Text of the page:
Faced with the traditional tasks of setting up routines and procedures for their classrooms, teachers in the Marysville Exempted Village School District took a different tack this year. Immersed in the development of personalized learning and competency-based education, school staff have wrestled with what it really means to have learners at the center. When engaged in inquiry of best practices for Personalized Learning, we’ve looked at student agency, which refers to the level of control, autonomy, and power that a student experiences in an educational situation. This led teachers to examine their own practices and reflected on all the ways they afforded kids the opportunities to have power, autonomy, and control.
Understanding that agency is a critical disposition if they want their students to be drivers of their own learning, teachers developed experiences to solicit student voice in establishing classroom rules. Standard Operating Procedures, or SOPs, were used as a tool to begin to develop agency in students. Instead of teacher-created posters and lists of the rules and procedures, children were able to co-create these SOPs with the teachers.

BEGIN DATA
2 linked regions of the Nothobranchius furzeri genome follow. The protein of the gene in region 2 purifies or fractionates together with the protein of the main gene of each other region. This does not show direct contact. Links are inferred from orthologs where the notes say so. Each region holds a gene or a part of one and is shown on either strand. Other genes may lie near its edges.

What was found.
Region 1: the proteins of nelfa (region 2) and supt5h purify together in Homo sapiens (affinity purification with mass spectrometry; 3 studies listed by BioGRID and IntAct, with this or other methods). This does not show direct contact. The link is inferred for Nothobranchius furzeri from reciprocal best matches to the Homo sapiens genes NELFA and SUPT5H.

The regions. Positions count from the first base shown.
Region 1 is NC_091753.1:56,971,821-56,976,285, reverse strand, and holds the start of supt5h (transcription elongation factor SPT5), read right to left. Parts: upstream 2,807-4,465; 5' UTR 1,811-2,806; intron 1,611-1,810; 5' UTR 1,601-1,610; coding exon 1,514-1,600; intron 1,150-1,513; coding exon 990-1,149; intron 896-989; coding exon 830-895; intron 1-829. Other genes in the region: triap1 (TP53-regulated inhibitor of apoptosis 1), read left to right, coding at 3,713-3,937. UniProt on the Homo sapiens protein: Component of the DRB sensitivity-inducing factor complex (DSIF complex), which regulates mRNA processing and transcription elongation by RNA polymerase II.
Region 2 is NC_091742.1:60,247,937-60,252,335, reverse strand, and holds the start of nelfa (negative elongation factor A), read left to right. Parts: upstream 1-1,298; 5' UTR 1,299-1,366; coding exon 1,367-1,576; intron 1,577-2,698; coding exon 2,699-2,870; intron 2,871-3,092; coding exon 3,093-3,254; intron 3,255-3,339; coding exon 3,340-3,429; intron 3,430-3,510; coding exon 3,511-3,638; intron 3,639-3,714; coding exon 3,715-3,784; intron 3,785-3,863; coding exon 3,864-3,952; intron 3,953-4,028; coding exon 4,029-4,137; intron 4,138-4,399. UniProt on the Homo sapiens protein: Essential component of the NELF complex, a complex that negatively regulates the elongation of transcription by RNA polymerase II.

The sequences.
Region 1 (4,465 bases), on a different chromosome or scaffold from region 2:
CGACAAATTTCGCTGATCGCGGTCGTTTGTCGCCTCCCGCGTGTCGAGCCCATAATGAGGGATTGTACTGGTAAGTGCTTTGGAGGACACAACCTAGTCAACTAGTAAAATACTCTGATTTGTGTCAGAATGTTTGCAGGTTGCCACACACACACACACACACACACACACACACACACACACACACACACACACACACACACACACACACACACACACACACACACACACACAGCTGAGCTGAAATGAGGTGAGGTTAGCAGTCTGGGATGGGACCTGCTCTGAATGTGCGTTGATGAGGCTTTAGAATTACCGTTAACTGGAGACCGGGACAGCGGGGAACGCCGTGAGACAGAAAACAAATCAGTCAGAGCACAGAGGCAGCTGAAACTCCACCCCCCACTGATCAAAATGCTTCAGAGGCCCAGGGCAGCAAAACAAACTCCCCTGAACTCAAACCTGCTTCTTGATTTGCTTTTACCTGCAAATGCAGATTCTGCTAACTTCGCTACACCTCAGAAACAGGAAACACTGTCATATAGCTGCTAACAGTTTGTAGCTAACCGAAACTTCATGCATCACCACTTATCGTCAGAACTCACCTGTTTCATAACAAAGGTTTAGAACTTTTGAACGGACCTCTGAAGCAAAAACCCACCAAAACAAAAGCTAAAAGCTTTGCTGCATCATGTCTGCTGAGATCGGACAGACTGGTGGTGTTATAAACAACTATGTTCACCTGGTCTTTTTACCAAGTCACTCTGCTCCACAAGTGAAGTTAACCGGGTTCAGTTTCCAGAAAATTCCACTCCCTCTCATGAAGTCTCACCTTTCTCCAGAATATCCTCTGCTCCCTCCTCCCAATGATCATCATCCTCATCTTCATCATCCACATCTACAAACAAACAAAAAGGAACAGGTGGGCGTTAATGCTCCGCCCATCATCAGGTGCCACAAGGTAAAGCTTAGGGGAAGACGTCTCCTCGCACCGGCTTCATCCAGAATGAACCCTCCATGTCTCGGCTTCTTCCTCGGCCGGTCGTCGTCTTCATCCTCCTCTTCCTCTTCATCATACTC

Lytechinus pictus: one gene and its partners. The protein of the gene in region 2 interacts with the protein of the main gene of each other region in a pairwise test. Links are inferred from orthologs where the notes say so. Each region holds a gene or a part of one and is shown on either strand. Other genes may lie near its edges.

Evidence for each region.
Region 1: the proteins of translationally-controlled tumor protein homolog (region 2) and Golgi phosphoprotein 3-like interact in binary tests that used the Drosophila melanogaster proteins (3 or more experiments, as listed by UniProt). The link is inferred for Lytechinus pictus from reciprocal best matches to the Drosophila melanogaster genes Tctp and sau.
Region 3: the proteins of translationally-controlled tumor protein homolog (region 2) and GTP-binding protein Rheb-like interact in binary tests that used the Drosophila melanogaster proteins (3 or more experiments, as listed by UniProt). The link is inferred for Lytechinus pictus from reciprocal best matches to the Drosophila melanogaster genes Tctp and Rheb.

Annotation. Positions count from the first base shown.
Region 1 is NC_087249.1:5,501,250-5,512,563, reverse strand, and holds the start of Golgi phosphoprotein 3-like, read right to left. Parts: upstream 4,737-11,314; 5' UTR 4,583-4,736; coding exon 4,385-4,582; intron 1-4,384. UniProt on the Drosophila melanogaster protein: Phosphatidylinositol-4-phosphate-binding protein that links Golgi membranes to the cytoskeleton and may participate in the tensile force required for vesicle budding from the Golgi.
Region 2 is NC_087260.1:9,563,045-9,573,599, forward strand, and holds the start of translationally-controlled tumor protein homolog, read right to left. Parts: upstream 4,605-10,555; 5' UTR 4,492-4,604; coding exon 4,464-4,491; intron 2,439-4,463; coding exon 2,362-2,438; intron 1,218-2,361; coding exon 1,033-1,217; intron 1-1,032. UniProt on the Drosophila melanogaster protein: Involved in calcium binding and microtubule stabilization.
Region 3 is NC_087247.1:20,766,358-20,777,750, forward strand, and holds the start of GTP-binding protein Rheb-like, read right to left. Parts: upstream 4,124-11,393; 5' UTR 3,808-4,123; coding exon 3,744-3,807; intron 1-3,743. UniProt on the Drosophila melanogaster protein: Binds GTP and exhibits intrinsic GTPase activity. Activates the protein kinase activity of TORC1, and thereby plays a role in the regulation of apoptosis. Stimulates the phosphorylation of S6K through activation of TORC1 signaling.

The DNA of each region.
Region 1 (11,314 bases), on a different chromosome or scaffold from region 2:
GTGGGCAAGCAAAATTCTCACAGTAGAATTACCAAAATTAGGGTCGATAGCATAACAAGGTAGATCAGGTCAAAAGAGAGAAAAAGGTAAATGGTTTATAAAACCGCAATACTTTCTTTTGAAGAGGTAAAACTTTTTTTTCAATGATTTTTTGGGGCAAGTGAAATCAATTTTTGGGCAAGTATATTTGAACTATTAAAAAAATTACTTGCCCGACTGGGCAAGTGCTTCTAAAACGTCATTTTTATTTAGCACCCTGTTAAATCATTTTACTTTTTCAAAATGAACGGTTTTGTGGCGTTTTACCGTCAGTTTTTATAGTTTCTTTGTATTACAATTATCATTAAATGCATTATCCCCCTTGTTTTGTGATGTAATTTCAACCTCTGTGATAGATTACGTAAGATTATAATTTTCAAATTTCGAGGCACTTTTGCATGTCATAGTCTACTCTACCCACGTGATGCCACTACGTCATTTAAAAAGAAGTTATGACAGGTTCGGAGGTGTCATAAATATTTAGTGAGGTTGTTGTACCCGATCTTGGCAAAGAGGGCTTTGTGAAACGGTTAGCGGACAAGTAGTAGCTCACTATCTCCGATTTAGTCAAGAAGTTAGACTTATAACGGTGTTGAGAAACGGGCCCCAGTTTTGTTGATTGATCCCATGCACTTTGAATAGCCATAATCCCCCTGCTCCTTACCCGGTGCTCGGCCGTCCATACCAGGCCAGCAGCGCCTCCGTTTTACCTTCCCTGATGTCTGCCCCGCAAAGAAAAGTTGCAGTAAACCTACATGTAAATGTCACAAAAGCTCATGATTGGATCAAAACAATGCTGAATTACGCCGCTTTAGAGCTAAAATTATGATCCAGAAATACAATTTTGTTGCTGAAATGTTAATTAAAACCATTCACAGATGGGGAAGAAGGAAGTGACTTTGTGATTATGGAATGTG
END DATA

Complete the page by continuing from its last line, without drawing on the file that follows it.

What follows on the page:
— Robin Kanaan (@RobinKanaan) September 7, 2016
Cubbies, hallways, morning routines and circle time, literacy block, restrooms, lunchroom – all are familiar in a school setting and require procedures and routines as part of the building climate. Including, no insisting, that children have a seat at the table to determine what these are increases engagement, ownership, agency, and moves from a “rule-ridden” environment of compliance to a learning community where students voice is valued and nurtured!